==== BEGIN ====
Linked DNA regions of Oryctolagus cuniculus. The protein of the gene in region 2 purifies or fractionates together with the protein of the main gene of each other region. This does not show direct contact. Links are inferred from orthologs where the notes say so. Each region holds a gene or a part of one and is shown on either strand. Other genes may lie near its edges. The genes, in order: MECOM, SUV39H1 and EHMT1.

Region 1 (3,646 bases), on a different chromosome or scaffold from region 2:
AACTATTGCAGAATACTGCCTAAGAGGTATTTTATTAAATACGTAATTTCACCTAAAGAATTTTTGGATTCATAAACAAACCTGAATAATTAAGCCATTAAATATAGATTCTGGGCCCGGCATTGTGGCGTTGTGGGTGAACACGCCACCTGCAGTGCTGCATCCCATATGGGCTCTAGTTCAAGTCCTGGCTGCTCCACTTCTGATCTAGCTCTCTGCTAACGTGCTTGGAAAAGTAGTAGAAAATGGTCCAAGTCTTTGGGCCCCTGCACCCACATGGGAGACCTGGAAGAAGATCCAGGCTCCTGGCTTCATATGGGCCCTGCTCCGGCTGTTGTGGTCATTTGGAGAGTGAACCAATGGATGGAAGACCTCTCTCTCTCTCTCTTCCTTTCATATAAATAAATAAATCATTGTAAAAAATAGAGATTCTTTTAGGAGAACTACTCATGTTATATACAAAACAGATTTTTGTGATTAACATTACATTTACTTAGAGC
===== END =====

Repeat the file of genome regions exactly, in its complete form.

Linked DNA regions of Oryctolagus cuniculus. The protein of the gene in region 2 purifies or fractionates together with the protein of the main gene of each other region. This does not show direct contact. Links are inferred from orthologs where the notes say so. Each region holds a gene or a part of one and is shown on either strand. Other genes may lie near its edges. The genes, in order: MECOM, SUV39H1 and EHMT1.

Region 1 (3,646 bases), on a different chromosome or scaffold from region 2:
AACTATTGCAGAATACTGCCTAAGAGGTATTTTATTAAATACGTAATTTCACCTAAAGAATTTTTGGATTCATAAACAAACCTGAATAATTAAGCCATTAAATATAGATTCTGGGCCCGGCATTGTGGCGTTGTGGGTGAACACGCCACCTGCAGTGCTGCATCCCATATGGGCTCTAGTTCAAGTCCTGGCTGCTCCACTTCTGATCTAGCTCTCTGCTAACGTGCTTGGAAAAGTAGTAGAAAATGGTCCAAGTCTTTGGGCCCCTGCACCCACATGGGAGACCTGGAAGAAGATCCAGGCTCCTGGCTTCATATGGGCCCTGCTCCGGCTGTTGTGGTCATTTGGAGAGTGAACCAATGGATGGAAGACCTCTCTCTCTCTCTCTTCCTTTCATATAAATAAATAAATCATTGTAAAAAATAGAGATTCTTTTAGGAGAACTACTCATGTTATATACAAAACAGATTTTTGTGATTAACATTACATTTACTTAGAGC